It's my fault in part. I wanted her to be in the band. I encouraged it. I pushed it. It's not like I gave her an ultimatum: "Daughter, if you don't join the band, don't come cryin' to me when it's college tuition time!" But since she was old enough to know the difference between a tricycle and a trumpet, I have used a considerable share of my daddy capital nudging her down the band path. I explained how much fun she would have in the school band. I explained how emotionally rewarding and creatively fulfilling it is. I explained how intellectually stimulating it is, and how the friends she will make in band are the most faithful and eternal friends she will ever have. I explained that if she wants to have success in life, make lots of money, be respected by millions and be widely recognized as a genius, to possibly become the first woman president of the United States or be chosen as the first human to set foot on Mars ... it all starts in the school band, baby!

In retrospect, I can see now I may have stated the case a tad too enthusiastically.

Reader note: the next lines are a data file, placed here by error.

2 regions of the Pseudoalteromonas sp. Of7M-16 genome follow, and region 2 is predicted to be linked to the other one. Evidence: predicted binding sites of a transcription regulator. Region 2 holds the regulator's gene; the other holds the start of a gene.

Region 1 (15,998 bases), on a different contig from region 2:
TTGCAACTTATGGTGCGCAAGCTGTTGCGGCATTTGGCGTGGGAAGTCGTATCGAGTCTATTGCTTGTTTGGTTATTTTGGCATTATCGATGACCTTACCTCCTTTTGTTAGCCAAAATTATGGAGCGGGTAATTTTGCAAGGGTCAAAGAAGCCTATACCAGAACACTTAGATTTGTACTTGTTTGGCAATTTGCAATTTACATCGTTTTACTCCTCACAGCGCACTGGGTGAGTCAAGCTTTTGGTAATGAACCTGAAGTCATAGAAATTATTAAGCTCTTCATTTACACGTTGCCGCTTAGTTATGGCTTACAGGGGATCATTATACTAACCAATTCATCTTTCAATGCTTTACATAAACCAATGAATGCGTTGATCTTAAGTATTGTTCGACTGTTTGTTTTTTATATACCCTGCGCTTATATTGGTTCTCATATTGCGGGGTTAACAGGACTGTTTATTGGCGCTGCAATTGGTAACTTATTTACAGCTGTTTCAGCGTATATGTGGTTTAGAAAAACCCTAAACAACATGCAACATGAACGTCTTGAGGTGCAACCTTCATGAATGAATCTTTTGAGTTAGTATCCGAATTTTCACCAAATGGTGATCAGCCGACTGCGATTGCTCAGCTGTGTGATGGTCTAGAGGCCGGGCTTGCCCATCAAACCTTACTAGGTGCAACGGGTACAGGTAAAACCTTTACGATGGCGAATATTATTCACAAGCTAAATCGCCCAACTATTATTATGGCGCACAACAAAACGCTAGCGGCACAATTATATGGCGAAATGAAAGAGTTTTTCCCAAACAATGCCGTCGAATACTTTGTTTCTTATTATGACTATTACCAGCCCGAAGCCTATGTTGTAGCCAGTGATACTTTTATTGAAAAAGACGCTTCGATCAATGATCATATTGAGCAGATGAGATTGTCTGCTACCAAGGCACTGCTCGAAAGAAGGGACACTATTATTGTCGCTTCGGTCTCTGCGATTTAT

Still, experience tells me that if you want your child to stay interested in school and stay motivated and excited about their own education, then an education must include far more than what it takes to get a job out at Micron. And beyond that (I've said this many times before, but here I go again), band, choir, orchestra, art, theater, dance ... yes, even sports ... those things are not--as they have come to be regarded by the people shaping policy for our schools, I fear--mere decorative and expendable geegaws pasted on the cubicle walls of a productive society. Au contraire, amigos, those things spring from the soul of our civilization. And if we want our future citizens to be fully involved in their culture--to be vibrant, well-rounded, curious connoisseurs of all that makes being self-aware bearable--then those finer disciplines should be promoted with every bit of vigor our planners will use to cram mathematics and science into our kids' transcripts, all for the transparent reason that employers are demanding more technically proficient worker bees.